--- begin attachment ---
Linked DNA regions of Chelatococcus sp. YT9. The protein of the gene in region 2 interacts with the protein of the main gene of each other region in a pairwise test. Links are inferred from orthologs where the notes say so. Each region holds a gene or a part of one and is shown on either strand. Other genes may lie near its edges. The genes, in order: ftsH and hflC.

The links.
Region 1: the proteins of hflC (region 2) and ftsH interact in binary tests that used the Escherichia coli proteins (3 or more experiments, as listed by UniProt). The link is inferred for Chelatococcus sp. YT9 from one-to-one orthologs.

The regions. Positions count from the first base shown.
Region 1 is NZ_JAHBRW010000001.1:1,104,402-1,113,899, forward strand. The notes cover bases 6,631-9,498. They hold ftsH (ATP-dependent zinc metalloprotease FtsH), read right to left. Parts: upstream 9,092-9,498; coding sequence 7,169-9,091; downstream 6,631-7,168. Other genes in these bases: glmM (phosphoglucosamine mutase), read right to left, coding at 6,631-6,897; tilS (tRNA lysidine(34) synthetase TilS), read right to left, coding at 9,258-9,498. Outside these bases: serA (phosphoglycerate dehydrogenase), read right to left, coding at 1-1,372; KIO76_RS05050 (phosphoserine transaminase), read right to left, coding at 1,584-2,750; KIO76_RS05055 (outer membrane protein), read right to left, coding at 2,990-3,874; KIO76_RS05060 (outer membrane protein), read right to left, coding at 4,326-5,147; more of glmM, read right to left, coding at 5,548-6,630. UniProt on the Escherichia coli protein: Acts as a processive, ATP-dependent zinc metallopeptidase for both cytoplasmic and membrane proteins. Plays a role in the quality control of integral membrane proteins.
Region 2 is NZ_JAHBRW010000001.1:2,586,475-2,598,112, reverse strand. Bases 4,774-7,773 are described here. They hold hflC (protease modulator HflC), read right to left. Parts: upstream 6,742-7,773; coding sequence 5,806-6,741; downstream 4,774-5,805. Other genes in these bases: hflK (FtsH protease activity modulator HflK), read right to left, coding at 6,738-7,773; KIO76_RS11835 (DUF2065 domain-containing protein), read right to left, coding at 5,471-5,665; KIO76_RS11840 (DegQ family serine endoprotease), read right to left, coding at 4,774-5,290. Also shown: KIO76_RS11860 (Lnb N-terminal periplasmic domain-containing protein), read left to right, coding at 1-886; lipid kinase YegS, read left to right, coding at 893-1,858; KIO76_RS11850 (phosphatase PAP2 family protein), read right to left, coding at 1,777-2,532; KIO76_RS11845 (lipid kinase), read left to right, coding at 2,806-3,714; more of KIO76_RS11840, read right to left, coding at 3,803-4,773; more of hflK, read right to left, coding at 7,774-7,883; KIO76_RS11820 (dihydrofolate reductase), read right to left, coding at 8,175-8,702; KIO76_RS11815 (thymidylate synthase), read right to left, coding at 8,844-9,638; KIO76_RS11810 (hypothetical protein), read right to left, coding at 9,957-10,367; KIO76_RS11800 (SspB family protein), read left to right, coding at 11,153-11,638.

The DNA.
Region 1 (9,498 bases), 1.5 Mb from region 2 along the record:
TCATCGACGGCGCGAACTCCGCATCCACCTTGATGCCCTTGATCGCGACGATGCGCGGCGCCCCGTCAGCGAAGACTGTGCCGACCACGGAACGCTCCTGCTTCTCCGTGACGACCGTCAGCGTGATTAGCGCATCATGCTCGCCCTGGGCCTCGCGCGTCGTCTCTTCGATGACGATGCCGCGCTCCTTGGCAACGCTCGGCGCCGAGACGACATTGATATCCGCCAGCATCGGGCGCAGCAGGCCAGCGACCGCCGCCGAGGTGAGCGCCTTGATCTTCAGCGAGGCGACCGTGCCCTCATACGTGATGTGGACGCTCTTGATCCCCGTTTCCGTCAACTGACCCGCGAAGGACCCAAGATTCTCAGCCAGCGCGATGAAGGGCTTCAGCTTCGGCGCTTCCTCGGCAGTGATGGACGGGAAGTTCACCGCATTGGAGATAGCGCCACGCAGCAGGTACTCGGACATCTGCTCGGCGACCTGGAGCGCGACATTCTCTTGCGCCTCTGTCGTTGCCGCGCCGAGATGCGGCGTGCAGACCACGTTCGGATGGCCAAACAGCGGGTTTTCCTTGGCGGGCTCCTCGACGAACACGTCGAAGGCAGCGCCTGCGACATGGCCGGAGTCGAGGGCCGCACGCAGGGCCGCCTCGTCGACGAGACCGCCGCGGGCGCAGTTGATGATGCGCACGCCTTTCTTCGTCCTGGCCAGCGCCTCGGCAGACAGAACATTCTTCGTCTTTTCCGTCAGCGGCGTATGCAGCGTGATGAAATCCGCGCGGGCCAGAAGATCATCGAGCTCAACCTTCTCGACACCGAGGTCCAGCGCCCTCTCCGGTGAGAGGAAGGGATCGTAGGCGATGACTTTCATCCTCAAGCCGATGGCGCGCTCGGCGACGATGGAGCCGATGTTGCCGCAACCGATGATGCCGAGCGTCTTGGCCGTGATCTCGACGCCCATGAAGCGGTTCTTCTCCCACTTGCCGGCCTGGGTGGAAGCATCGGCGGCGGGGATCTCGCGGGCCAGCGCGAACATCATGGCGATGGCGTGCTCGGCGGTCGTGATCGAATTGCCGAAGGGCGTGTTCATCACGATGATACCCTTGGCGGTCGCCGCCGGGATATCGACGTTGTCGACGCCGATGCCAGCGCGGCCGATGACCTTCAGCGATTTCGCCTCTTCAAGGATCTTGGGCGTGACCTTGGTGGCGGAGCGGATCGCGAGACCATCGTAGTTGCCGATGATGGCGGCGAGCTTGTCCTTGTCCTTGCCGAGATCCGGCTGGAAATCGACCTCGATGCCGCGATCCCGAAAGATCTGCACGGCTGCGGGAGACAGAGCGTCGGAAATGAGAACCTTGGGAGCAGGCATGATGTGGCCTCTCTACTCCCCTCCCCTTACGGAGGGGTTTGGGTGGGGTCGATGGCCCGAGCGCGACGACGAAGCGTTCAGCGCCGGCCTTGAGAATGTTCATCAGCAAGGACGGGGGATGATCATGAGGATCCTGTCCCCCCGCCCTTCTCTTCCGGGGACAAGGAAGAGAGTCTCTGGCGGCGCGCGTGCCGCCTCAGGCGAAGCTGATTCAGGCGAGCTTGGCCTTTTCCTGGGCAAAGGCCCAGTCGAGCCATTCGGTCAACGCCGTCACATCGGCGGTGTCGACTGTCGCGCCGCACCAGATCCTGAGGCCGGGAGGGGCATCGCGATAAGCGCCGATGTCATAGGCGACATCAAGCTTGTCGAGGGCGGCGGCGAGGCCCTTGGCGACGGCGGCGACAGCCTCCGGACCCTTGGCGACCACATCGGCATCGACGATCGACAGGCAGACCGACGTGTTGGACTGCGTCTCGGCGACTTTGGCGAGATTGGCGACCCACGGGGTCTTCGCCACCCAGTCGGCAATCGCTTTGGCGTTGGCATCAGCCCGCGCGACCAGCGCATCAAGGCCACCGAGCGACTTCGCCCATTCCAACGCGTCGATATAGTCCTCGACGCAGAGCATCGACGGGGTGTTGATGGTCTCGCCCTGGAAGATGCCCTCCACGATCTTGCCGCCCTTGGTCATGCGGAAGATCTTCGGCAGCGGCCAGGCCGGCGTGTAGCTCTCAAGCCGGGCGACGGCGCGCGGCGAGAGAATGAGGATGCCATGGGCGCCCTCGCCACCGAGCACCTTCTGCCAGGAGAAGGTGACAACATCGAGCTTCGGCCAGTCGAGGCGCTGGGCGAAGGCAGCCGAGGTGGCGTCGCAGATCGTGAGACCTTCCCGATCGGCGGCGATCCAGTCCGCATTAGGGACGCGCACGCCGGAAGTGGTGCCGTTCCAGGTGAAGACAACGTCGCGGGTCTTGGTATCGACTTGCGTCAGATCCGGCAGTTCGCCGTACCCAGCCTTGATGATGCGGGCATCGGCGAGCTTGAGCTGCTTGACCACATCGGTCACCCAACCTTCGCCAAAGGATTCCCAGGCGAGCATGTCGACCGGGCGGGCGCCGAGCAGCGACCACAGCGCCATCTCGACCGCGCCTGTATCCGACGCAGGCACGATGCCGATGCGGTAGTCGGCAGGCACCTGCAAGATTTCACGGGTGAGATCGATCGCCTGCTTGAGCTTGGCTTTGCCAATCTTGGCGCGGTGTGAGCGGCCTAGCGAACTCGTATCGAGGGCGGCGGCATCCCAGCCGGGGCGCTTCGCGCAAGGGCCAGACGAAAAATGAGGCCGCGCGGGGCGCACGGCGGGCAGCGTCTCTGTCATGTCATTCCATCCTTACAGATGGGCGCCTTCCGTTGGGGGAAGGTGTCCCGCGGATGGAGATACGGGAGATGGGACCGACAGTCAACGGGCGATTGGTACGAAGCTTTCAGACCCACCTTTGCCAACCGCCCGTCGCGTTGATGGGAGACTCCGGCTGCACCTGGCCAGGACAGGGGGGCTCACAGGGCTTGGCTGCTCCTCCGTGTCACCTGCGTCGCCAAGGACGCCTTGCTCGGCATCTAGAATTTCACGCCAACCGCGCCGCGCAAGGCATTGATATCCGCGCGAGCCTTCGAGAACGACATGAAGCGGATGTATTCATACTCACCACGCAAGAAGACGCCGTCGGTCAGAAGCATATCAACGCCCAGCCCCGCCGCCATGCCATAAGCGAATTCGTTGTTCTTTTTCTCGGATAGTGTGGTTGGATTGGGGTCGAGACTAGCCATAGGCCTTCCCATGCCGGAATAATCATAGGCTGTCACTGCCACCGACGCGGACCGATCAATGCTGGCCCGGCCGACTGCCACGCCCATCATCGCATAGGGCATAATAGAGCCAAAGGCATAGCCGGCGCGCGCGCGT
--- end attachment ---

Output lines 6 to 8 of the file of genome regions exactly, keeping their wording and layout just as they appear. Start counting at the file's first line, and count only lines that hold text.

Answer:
Region 2 is NZ_JAHBRW010000001.1:2,586,475-2,598,112, reverse strand. Bases 4,774-7,773 are described here. They hold hflC (protease modulator HflC), read right to left. Parts: upstream 6,742-7,773; coding sequence 5,806-6,741; downstream 4,774-5,805. Other genes in these bases: hflK (FtsH protease activity modulator HflK), read right to left, coding at 6,738-7,773; KIO76_RS11835 (DUF2065 domain-containing protein), read right to left, coding at 5,471-5,665; KIO76_RS11840 (DegQ family serine endoprotease), read right to left, coding at 4,774-5,290. Also shown: KIO76_RS11860 (Lnb N-terminal periplasmic domain-containing protein), read left to right, coding at 1-886; lipid kinase YegS, read left to right, coding at 893-1,858; KIO76_RS11850 (phosphatase PAP2 family protein), read right to left, coding at 1,777-2,532; KIO76_RS11845 (lipid kinase), read left to right, coding at 2,806-3,714; more of KIO76_RS11840, read right to left, coding at 3,803-4,773; more of hflK, read right to left, coding at 7,774-7,883; KIO76_RS11820 (dihydrofolate reductase), read right to left, coding at 8,175-8,702; KIO76_RS11815 (thymidylate synthase), read right to left, coding at 8,844-9,638; KIO76_RS11810 (hypothetical protein), read right to left, coding at 9,957-10,367; KIO76_RS11800 (SspB family protein), read left to right, coding at 11,153-11,638.

The DNA.
Region 1 (9,498 bases), 1.5 Mb from region 2 along the record: